10 February 2013

Go out into the Deep!

5th Sunday OT 2013
Fr. Philip Neri Powell, OP
St. Dominic Church/Our Lady of the Rosary

When it comes to doing His will, God pays careful attention to our faithfulness, our strength, our perseverance. He smiles on our hope, our humility, and our willingness to sacrifice for others in love. These He nurtures toward excellence and rewards with perfecting graces. When we fall short of being faithful, strong, hopeful, or humble, He hears our petitions for assistance and help will arrive. However, when we try to excuse our failures, or justify our unwillingness to serve, or claim some sort of debilitating brokenness, we get the booming chirping of celestial crickets. Nothing. Or, if we are being particularly stubborn, we get the kind of help that Isaiah, Paul, and Simon Peter get. We get all of our excuses handled by divine intervention, and our mission as apostles grows in proportion to the intervention required to fix us. Our Lord says to his Church, “Put out into the deep!” Do we obey and plead for his help? Or do we wail excuses? Are we fearful and plead helplessness? Or are we faithful? Jesus says to Simon Peter, and to us, “Do not be afraid.” Leave everything and follow him. 

Our readings this morning/evening bear witness to three biblical legends: Isaiah, Paul, and Simon Peter. All three find themselves confronted by the glory of the Lord; all three hear His call to service; and all three serve up pitiful excuses for their initial failure to receive God's commission. Isaiah, upon seeing the glory of God, wails and whines in fear of death b/c no sinful man may see God and live. Paul reminds the Corinthians that he was “born abnormally” as an apostle and is not fit to be an apostle b/c he persecuted the Church. And Simon Peter fails to believe that Jesus will be able to help him with the catch. When he pulls up his full-to-bursting nets, he falls at Christ's feet, wailing, “Depart from me, Lord, for I am a sinful man.” Each of these men starts out as a pitiful sinner—a coward, an enemy of the Church, and a weary unbeliever. However, having wailed their excuses, God takes all that they are and graces them with all that they need to become a prophet, a preacher, and an apostle. The Lord wills that they “put out into the deep” of this world and fish for souls. He fixes their brokenness and multiplies the gravity of their mission in proportion to the blessings they require. Each one is astonished by the Lord's generosity. And in gratitude receives his godly commission.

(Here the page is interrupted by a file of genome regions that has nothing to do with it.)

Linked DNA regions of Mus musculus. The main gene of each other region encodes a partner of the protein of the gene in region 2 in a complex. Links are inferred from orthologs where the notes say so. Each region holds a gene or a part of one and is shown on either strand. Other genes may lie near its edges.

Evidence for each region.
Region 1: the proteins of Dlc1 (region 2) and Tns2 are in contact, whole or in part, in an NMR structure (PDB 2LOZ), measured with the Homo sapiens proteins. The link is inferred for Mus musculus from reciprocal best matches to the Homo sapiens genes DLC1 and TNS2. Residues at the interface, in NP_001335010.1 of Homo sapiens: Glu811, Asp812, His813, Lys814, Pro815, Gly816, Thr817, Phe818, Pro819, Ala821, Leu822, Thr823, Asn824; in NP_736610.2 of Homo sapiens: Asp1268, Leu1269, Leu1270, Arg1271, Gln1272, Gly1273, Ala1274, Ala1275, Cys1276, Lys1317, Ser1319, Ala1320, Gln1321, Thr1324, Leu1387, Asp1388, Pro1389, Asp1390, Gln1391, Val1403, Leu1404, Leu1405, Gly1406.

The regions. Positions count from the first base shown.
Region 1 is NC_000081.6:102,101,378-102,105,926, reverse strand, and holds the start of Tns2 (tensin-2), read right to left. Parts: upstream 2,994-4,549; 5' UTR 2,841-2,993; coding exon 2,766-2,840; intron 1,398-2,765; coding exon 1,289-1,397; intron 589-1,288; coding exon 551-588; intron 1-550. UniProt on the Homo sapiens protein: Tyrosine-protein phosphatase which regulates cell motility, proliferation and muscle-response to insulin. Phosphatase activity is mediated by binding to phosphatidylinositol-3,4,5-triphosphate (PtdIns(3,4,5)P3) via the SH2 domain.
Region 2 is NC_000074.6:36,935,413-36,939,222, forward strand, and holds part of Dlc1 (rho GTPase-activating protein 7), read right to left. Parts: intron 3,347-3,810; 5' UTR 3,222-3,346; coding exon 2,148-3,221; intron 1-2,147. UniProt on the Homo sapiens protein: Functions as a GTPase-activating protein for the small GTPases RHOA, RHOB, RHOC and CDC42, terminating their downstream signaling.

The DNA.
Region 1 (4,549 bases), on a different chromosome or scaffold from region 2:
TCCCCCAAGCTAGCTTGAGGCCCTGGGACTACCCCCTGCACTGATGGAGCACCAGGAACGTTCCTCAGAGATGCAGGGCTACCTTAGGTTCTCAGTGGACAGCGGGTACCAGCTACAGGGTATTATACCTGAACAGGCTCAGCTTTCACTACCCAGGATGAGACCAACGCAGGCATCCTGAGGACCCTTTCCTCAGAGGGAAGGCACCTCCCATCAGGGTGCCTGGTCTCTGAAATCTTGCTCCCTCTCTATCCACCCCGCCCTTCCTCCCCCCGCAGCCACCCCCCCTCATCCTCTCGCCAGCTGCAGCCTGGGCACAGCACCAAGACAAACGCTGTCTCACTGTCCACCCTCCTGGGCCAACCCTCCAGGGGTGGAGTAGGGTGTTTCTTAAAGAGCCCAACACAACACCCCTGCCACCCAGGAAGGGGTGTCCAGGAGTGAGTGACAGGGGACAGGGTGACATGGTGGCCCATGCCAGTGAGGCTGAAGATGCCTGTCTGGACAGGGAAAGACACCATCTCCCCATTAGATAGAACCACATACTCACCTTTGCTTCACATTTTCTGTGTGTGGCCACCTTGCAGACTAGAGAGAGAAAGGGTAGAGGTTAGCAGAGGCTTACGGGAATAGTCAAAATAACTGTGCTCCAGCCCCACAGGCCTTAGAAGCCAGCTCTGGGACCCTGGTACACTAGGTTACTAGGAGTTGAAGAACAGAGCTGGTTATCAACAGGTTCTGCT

Christ says to his Church, “Put out into the deep!” Do we obey and ask for his help? Or do we wail excuses? We could, like Isaiah, spend copious amounts of time and energy nursing our sins, crying over our failures, and raising these up to God as excuses for our inability to go out into the world as apostles for the Good News. How can we bear witness to God's mercy when we ourselves are so dirty with sin? Or, we could, like Paul, see ourselves as “abnormally born,” that is, brought into the family of God from another church or another faith, and then claim that our unusual entrance into Christ's body disqualifies us from being proper preachers of the Gospel. I wasn't raised in the Church, what can I do for the faith? Or, we could, like Simon Peter, live as weary unbelievers, ever doubtful of Christ's power, and then ashamed of our unbelief when he shows us what he can do. I denied Christ too many times, I'm unworthy of serving him as an apostle! We could refuse, deny, demur, disbelieve, and beat ourselves up. But Christ says, “Do not be afraid! Leave everything and follow me.” Leave doubt, leave self, leave sin, leave the past. Leave it all and follow me.